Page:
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How to offer guidance to a friend who thinks he has RC figured out

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How to offer guidance to a friend who thinks he has RC figured out

Old 01-17-2015, 08:29 AM
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jester_s1
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Default How to offer guidance to a friend who thinks he has RC figured out

Neighbor across the street has no RC experience, but he has gotten interested because of seeing my planes. A few weeks ago, he said he had seen a Cub at the hobby shop he was going to get. I advised him that Cubs are neat planes (I have one), but are not for beginners because of their aerodynamic quirks and sensitive ground handling. Then he changed the subject. Last night, he had gone back and gotten excited about an F14 EDF that he had decided to get. Obviously, that's even worse than the Cub. I tried to be as gentle as I could to say that jets require some fairly well developed flying skills, not to mention that the smaller ones are hard to see. I told him about several guys I had seen at the club with EDFs like the one he was describing taking them home in trash bags because they weren't ready, some of which were guys who had been sport flying for a few years. I then suggested the Eflite Apprentice as a suitable beginner's plane. He looked a little annoyed that I didn't affirm his choice and changed the subject again. The guy is a bit of an imbecile who doesn't think about the consequences of his actions, acts a lot like Private Pyle from "Full Metal Jacket" except less crazy.

So how do you guys handle these conversations? I care more about the friendship than the poor unsuspecting planes he's going to crash, but I'd also like to be a friend and help him out.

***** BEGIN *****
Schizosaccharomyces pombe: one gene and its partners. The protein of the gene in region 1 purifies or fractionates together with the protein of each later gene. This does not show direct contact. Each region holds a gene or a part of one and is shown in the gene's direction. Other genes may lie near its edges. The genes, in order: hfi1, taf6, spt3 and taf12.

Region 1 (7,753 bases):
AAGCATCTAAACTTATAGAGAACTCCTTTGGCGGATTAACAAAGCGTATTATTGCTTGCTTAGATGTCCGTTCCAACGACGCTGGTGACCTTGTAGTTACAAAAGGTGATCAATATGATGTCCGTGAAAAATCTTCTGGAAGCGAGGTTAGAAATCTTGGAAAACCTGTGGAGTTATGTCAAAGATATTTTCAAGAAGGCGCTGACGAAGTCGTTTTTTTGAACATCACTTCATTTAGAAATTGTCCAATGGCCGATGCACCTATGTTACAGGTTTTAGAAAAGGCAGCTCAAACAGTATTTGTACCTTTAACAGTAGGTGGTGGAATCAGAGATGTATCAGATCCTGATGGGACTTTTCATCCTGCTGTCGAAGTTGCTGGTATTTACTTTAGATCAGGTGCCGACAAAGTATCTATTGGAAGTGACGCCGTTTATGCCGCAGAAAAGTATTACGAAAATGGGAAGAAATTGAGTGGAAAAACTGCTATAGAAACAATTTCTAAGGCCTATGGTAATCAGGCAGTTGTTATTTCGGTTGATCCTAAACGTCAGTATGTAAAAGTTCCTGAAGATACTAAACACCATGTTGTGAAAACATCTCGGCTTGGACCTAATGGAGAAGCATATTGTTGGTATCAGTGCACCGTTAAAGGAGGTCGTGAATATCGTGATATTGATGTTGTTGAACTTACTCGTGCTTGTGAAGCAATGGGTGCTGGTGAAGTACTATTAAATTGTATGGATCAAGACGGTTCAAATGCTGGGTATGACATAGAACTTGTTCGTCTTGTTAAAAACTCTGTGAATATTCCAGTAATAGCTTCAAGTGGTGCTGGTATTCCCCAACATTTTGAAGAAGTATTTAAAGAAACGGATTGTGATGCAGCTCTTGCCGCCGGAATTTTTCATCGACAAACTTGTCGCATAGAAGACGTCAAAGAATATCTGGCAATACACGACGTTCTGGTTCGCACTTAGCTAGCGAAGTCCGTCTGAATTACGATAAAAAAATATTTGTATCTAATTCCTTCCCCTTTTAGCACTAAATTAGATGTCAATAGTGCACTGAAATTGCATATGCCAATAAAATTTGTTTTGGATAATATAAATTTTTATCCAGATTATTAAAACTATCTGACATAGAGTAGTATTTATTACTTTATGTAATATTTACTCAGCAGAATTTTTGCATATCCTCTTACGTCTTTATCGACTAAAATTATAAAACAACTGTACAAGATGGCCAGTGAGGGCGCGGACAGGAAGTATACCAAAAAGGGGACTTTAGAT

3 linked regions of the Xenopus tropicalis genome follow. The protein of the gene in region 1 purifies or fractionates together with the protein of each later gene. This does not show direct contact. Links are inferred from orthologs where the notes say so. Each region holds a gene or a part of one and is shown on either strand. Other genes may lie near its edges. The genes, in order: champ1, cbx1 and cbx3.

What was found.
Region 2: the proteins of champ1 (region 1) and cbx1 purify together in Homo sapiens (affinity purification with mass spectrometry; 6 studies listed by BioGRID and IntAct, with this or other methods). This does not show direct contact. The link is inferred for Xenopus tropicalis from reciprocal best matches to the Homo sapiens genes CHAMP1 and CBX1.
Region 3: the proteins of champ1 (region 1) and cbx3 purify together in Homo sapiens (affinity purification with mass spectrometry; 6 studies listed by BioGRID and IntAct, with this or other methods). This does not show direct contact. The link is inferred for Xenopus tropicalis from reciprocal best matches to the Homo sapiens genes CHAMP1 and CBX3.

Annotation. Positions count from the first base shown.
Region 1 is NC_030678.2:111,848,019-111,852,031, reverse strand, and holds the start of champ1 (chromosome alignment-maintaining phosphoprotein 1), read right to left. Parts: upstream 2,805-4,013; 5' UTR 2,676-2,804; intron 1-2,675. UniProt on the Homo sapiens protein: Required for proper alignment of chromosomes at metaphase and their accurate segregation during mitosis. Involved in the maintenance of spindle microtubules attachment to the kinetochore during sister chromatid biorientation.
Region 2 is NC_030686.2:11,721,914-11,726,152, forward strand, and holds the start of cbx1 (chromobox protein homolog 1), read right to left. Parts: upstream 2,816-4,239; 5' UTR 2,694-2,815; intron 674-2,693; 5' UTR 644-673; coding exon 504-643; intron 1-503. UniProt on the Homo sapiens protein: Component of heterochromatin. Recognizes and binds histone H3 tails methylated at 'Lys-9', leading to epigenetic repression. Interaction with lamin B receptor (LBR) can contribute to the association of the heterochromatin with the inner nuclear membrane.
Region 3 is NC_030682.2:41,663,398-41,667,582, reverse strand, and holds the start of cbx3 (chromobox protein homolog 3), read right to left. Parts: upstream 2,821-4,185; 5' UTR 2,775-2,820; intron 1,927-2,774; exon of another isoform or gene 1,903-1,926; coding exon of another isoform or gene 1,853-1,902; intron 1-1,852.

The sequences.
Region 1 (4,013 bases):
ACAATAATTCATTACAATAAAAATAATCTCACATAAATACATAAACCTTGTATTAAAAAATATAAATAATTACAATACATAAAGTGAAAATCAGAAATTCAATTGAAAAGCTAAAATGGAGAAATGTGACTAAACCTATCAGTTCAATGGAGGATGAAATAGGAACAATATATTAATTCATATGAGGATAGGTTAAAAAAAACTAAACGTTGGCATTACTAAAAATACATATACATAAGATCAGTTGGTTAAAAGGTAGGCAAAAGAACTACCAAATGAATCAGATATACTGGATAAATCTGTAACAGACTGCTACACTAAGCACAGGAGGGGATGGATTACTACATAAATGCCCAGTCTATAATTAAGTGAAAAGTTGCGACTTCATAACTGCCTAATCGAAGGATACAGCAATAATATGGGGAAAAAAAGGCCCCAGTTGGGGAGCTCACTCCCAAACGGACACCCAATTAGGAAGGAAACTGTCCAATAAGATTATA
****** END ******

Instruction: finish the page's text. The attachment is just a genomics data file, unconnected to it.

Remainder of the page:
Old 01-17-2015, 09:51 AM
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Be there with him, be a supportive friend, when the time comes his wallet will out vote his wants. Then you will more than likely be invited to lend a hand. No matter how hard headed one is the wallet will always win out, one way or another.
Old 01-17-2015, 10:16 AM
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Hi Jester ,

Well , , it sounds as if this jet he bought is a goner . Done . Finished . It's flying time will be measured in microseconds .......

Now , since this is someone you want as a friend , and he won't take your experienced advise , your only option will be to either try to talk him into letting you buddy box him on his jet , let him take it for a moment while "3 mistakes high" , and hopefully he'll quickly see it ain't as easy as it looks , Or , make sure you are NO WHERE NEAR the field on the day of the shredding of the foam .

I hear ya that your buddy is putting ya into a kinda crappy situation , and
I commend you for being friend enough to try to help him , hard headed as he may be .....

Last edited by init4fun; 01-17-2015 at 10:56 AM. Reason: PS GREAT advice 804 !
Old 01-17-2015, 10:36 AM
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First thing I'd do is edit the "imbecile"
comment from your post in case he decides
to come here and browse around a bit.
Then if possible, take him out and buddy-box
with him on one of your easy flying planes to
show him the difficulties and show you what, if
anything, he knows. Then go from there.
Old 01-17-2015, 07:12 PM
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jester_s1
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He hasn't bought the jet yet. And I seriously doubt he'll ask me to buddy box with him even if I offer. And there's no way he'll get on here asking for help; he's not the sort to research things. Actually, he's not the sort to try and do anything the right way. I guess he's not as much a friend to me as a project (I'm sure there's a better word than that, but it eludes me at the moment). He has much bigger problems in life than his choice in RC planes, but I can't resist trying to get involved. I really hope to have conversations about the much bigger concerns at some point, but if he'll let me help him with RC maybe that's a place to start. I'm just not so good at how to react when a guy tells me about his plan to do something that I am 100% sure won't work out.
Old 01-17-2015, 07:26 PM
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We have some great guys in our club who insist on getting planes that are way above their skill level. When they ask for help I give it. When they ask for advice they get my opinion. When it's time to pick up the pieces in a trash bag I don't say "I told you so". Eventually they figure it out.
Old 01-18-2015, 04:14 AM